Wilmer Flores, 3B: Makes major league debut on 22nd birthday. Are all the stars aligned?

John Buck, C: On a 3-for-28 (.107) over his last eight games.

Omar Quintanilla, SS: Drew 19 walks in July, third in the NL.

Jenrry Mejia, RHP: Will make his third start. The first two were quality starts.

As always, your comments are greatly appreciated and I will attempt to answer them. Follow me on Twitter @jdelcos

Aug 04

Here’s A Plan For The Mets On How To Use Wilmer Flores

What is going on with the New York Mets and prospect Wilmer Flores? Can we even call him a prospect anymore?

His natural position is third base, but with David Wright on the disabled list they are not bringing up Flores.

FLORES: Could he play first?

FLORES: Could he play first?

It makes no sense unless the Mets have other plans for Flores. Reading between the lines, my guess is their long- range plan could be to play him at first base, which is where he recently worked at Triple-A Las Vegas following an ankle injury.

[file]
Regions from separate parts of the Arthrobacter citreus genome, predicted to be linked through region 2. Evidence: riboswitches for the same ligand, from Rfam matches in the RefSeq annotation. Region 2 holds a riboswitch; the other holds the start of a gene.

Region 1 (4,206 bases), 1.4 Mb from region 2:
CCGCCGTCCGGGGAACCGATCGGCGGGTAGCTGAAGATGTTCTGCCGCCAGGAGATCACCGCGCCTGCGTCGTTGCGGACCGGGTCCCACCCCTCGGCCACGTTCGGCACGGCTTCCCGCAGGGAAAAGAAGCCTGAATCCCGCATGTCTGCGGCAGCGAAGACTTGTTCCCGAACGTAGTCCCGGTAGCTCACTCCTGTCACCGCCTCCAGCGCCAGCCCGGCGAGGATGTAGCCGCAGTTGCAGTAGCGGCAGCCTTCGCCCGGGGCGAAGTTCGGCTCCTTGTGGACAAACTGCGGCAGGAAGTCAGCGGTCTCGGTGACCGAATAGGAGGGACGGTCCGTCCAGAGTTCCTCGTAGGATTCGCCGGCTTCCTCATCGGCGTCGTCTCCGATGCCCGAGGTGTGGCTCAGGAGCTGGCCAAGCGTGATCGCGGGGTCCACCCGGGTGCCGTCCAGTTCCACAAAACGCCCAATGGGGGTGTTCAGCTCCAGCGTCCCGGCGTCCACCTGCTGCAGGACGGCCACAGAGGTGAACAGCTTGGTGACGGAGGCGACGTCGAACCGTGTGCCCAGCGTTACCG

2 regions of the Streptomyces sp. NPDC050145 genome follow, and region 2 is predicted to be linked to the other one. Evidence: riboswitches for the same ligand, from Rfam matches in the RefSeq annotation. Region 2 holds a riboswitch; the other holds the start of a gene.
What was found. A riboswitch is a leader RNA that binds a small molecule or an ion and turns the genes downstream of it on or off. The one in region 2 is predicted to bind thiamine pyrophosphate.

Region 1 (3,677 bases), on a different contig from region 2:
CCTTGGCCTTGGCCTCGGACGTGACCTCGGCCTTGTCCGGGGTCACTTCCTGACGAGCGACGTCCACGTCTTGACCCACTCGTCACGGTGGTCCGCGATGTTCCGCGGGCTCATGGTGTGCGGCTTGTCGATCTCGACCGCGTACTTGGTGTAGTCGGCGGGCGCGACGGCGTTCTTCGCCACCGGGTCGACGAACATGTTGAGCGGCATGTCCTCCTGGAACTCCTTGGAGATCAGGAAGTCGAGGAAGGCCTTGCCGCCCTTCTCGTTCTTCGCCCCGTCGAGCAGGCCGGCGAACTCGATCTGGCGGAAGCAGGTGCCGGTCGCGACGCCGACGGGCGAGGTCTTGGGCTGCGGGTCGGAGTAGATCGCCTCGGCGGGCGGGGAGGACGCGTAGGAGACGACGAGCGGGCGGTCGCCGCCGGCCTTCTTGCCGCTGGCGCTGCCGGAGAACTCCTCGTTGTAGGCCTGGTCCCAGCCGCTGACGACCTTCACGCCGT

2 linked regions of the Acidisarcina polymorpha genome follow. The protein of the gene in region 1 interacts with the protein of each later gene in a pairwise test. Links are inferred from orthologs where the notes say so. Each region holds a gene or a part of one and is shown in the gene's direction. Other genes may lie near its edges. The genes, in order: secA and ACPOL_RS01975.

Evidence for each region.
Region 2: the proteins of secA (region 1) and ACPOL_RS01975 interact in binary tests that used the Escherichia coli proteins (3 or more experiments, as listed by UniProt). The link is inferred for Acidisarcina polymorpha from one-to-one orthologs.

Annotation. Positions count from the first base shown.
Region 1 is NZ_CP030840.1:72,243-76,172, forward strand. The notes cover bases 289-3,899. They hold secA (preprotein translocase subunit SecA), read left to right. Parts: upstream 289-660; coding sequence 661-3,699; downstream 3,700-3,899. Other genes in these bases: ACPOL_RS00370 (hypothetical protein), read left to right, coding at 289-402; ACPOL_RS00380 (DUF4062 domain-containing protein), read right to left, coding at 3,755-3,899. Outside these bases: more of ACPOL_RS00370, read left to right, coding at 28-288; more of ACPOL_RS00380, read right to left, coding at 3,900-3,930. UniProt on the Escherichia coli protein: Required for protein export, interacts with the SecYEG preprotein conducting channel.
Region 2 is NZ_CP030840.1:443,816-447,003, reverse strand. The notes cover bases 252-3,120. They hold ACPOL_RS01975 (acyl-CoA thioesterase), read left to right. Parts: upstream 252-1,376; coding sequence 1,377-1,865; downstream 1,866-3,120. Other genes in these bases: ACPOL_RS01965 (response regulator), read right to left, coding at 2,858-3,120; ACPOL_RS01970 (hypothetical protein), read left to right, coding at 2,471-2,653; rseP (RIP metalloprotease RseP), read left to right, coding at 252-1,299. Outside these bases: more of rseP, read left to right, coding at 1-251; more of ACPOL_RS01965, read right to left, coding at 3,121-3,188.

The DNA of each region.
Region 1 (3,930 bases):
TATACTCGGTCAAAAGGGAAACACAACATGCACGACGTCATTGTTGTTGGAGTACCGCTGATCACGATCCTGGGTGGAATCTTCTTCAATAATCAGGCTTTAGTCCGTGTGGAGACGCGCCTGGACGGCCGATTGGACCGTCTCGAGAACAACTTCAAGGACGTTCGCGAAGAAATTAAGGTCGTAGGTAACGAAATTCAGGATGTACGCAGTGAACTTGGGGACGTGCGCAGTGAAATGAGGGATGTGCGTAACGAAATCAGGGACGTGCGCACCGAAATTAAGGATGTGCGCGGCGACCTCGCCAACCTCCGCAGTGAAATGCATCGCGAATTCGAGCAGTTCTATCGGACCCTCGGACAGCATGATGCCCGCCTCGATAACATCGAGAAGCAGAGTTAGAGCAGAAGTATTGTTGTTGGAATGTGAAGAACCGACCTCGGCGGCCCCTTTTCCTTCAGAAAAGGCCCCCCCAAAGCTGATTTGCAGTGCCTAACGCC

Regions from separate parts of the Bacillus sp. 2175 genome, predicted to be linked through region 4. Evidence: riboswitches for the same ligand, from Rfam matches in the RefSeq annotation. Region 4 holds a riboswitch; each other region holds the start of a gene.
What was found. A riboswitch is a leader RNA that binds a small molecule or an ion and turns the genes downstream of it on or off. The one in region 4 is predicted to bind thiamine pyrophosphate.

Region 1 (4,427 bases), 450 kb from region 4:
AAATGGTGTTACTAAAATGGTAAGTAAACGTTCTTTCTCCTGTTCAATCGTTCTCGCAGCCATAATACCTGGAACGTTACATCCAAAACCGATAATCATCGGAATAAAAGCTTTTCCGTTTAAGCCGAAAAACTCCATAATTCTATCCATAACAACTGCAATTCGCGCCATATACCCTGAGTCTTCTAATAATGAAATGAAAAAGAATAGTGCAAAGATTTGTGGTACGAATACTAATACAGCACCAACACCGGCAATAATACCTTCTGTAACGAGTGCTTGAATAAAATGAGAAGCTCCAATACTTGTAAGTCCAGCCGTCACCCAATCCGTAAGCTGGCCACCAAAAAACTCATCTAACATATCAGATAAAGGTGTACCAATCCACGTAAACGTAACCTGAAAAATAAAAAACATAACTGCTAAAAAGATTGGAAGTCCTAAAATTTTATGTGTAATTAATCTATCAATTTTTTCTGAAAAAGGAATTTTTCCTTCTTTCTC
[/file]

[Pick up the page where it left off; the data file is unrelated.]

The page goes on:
Reportedly, he’s back at second base, but why? They should play him at first for the rest of the minor league season to see if they have something there.

Flores has played all around the infield, but mostly at second base this season before the interlude at first base. Blocked from third because of Wright, and with Daniel Murphy playing better at second, and concerns about his lack of speed keeping him from the outfield, first base could be the logical conclusion.

Don’t the Mets see that?

It appears the Mets will give Davis the second half to find his way at the plate. If he doesn’t, but Flores shows something at first, their questions could be answered for them by not tendering Davis a contract and go into spring training next year with Flores competing with Josh Satin for the first base job.

Should Flores use the rest of the minor league season – and there’s not much left – to make a positive impression at first base, it will be interesting to see if the Mets send him somewhere this winter to work at that position.

The presumption is Flores can hit, evidenced by his .320 average with 14 homers and 85 RBI with Las Vegas. All that in just 412 at-bats.